Lost Dog Cafe pizza in arlington

The Irish Setter, a white pizza on whole wheat dough, at Lost Dog Café ($17.95 for a 12-inch pie, $21.95 for a 16-inch). (Photo courtesy of Lost Dog Café)

Lost Dog Café

Well known for its sandwiches and salads, this local institution boasts an impressive pizza menu, as well. Offerings reinforce the dog-friendly restaurant’s name: There’s the aptly named Pit Bull Pie, whose ingredients include pepperoni, salami and pastrami topped with zesty sauce and jalapeños ($17.95 for a 12-inch pie, $21.95 for a 16-inch); and the Mountain Cur, a meat-lover’s dream with pepperoni, sausage, ham and bacon smothered with mozzarella cheese and the unusual (but it totally works) addition of pulled pork ($17.95 for a 12-inch pie, $21.95 for a 16-inch). Employees make fresh dough daily, and servers treat customers like old friends. // 5876 Washington Blvd., Arlington (Westover); 2920 Columbia Pike, Arlington (Columbia Pike); 1690-A Anderson Rd., McLean

Stellina Pizzeria

The Village at Shirlington is now home to a branch of D.C. favorite Stellina Pizzeria, the brainchild of two Italians. Co-owners Matteo Venini and Antonio Matarazzo came up with the concept of 12-inch “neo-Neapolitan” pizzas that riff on traditional styles, churning out a pie with a slightly crunchier crust and inspired toppings. Think: Cacio & pepe pizza channeling the famous pasta dish ($16), or the “Affumicata,” covered with smoked pecorino crema, figs, smoked mozzarella, smoked cherry tomatoes, mozzarella and speck ($17). Stellina is opening up two new locations this year—one in Mount Vernon in D.C. this spring, and another in Tysons this fall.  // 2800 S. Randolph St., Ste. 130, Arlington (Shirlington); Coming in the fall: 1610 Capital One Dr., Tysons

Old Dominion pizza in arlington

Grandma style pizza at Old Dominion. (Photo by Liam Sullivan)

Old Dominion Pizza Co.

If you like an unpretentious neighborhood eatery that sells pizza in Arlington by the slice and pies named after local high-school sports teams, Old Dominion delivers. This shop turns out traditional New York-style ’za, as well as rectangular “grandma-style” pies. The latter are baked in a one-inch pan with olive oil and cornmeal for a crust that’s slightly thicker and crunchier but “not as heavy and dense as Sicilian style,” according to co-owner John Rodas, who opened the shop in January 2019 with chef Charles Smith. For a sweet-salt-spicy kick, try The Patriot, with pepperoni, oregano and Mike’s Hot Honey ($14 for a 12-inch pie, $18 for a 16-inch pie, and $16 for a grandma-style pie or a cauliflower crust). Gluten-free cauliflower crust is also available. // 4514 Langston Blvd., Arlington (Old Dominion)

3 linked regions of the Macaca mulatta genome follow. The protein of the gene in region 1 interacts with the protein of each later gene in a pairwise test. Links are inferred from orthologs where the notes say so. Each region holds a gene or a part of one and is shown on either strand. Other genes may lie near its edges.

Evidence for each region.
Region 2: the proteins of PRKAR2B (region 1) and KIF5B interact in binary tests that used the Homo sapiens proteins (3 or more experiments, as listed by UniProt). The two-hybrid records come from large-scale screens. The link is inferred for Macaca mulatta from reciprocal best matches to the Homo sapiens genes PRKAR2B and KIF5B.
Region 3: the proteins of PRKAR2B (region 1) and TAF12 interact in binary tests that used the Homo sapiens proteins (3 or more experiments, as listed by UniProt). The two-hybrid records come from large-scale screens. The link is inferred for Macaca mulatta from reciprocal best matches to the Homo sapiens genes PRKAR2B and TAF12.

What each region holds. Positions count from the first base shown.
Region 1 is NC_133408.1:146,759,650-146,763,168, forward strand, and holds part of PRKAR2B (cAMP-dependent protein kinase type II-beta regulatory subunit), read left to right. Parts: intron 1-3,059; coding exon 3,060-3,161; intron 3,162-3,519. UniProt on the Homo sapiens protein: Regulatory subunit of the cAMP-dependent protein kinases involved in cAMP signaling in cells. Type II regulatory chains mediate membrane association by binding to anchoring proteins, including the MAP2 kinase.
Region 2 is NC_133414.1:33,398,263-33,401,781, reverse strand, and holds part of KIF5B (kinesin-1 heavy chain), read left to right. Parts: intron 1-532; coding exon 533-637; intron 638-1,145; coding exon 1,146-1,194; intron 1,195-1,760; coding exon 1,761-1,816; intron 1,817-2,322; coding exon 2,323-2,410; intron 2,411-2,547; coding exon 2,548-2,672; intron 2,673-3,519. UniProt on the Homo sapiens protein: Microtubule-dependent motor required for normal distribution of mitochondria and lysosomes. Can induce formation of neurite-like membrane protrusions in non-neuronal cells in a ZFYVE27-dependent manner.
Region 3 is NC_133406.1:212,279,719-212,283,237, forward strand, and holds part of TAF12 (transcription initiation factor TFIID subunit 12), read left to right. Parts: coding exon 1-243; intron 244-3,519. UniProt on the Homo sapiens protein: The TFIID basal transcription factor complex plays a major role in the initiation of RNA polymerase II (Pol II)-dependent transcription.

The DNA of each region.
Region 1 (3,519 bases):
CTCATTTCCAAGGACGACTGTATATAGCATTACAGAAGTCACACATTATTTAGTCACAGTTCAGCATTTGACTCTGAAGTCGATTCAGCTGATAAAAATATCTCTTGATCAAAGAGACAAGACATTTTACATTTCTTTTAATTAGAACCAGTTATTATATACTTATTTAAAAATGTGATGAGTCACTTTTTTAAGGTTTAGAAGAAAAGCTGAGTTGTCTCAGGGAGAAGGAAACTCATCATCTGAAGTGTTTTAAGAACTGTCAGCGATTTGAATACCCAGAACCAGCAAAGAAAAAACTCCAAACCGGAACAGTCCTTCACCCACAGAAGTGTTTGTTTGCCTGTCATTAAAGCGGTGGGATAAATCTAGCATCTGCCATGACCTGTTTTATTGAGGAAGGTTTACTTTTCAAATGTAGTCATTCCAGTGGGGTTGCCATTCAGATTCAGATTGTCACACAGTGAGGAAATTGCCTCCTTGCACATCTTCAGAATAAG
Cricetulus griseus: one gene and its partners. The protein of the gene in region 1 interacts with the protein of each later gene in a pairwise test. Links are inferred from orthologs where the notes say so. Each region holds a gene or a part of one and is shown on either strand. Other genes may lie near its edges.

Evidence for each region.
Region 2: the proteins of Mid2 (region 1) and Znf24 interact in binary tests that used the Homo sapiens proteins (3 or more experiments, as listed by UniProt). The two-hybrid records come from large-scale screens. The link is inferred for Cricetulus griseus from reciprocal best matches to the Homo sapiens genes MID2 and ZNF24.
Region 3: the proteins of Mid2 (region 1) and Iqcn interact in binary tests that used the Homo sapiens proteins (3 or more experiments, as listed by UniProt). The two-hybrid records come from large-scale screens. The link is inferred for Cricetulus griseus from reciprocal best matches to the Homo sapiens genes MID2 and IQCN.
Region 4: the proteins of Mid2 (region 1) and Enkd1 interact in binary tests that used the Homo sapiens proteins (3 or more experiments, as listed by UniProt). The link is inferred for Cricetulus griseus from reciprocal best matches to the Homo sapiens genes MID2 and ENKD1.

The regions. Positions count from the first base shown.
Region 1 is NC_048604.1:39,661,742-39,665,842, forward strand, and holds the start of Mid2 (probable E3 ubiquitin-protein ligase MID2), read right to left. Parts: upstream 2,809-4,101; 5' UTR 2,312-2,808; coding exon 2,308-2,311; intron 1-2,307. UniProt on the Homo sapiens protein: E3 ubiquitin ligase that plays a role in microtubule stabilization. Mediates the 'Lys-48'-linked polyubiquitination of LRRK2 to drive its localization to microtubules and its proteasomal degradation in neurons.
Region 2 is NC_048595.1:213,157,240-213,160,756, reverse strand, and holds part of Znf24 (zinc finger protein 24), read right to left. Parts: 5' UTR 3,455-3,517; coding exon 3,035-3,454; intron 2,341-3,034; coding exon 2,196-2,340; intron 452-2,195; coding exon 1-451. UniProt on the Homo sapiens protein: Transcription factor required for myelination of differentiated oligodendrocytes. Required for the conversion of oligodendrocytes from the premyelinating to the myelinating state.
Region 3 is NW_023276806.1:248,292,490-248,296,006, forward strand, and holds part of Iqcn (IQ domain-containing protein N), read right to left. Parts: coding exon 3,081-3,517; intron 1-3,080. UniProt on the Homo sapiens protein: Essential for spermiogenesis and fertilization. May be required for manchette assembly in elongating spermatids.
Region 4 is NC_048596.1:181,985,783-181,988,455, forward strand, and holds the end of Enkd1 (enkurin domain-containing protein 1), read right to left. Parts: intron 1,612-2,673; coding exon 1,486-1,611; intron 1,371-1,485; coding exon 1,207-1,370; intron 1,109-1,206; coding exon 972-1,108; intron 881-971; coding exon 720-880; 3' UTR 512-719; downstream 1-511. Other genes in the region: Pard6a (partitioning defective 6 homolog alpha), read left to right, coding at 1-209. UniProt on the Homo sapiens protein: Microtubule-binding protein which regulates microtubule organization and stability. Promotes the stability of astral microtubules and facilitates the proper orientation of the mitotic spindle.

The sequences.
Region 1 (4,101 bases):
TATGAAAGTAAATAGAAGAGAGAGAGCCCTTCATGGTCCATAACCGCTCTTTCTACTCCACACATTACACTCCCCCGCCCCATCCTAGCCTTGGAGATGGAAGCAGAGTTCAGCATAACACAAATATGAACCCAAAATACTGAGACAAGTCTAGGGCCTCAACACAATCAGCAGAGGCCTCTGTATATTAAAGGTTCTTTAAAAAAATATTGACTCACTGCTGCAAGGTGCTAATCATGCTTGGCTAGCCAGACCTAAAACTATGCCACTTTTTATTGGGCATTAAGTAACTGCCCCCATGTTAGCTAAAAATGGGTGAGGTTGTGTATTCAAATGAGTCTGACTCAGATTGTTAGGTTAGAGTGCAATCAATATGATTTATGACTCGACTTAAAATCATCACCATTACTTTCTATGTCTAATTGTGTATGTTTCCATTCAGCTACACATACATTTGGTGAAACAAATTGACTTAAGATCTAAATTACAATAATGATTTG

Stracci Pizza

A pizza trailer turned into a full-fledged restaurant for chef Tom Cardarelli, who started Stracci Pizza out of a parking lot in Del Ray in 2021. His rectangular, Roman-style pizzas are made with an airy and crisp sourdough crust, and topped with cream-soaked stracciatella cheese made in house. Needless to say, the neighborhood embraced Stracci Pizza, which has since added cozy indoor dining in the building adjacent to its trailer. Pizzas topped with artichokes or Sicilian anchovies are the main event, but there are also starters such as chicken liver mousse ($7), and desserts such as olive oil cake with fennel pollen and whipped cream ($8). // 106 Hume Ave., Alexandria (Del Ray)

pie-tanza pizza in arlington

Eusebio Nolasco has been making Pie-tanza’s dough by hand for nearly 17 years. (Photo by Adam Freedman)


Co-owner Ed McKee has thought a lot about the ideal pie: “It isn’t doughy and gooey and overloaded with cheese; it’s more in balance, so there’s not too much of anything on it.” His kitchen also cooks its thin-crust pizzas differently from the norm. Each pie goes in front of the fire at the beginning, so it immediately starts to brown; then it’s moved to the back of the oven to finish cooking, to guarantee that the crust won’t burn at the last minute. “We felt it was gentler on the dough,” McKee says. There’s a consistency to the main attraction here, he adds, given that the same employee, Eusebio Nolasco, has been making the dough by hand—not with a mixer—for nearly 17 years. Loyal followers keep coming back for offerings such as the balsamic-drizzled goat cheese and arugula pie with prosciutto and pear ($13.99). // 2503 N. Harrison St., Arlington (Yorktown)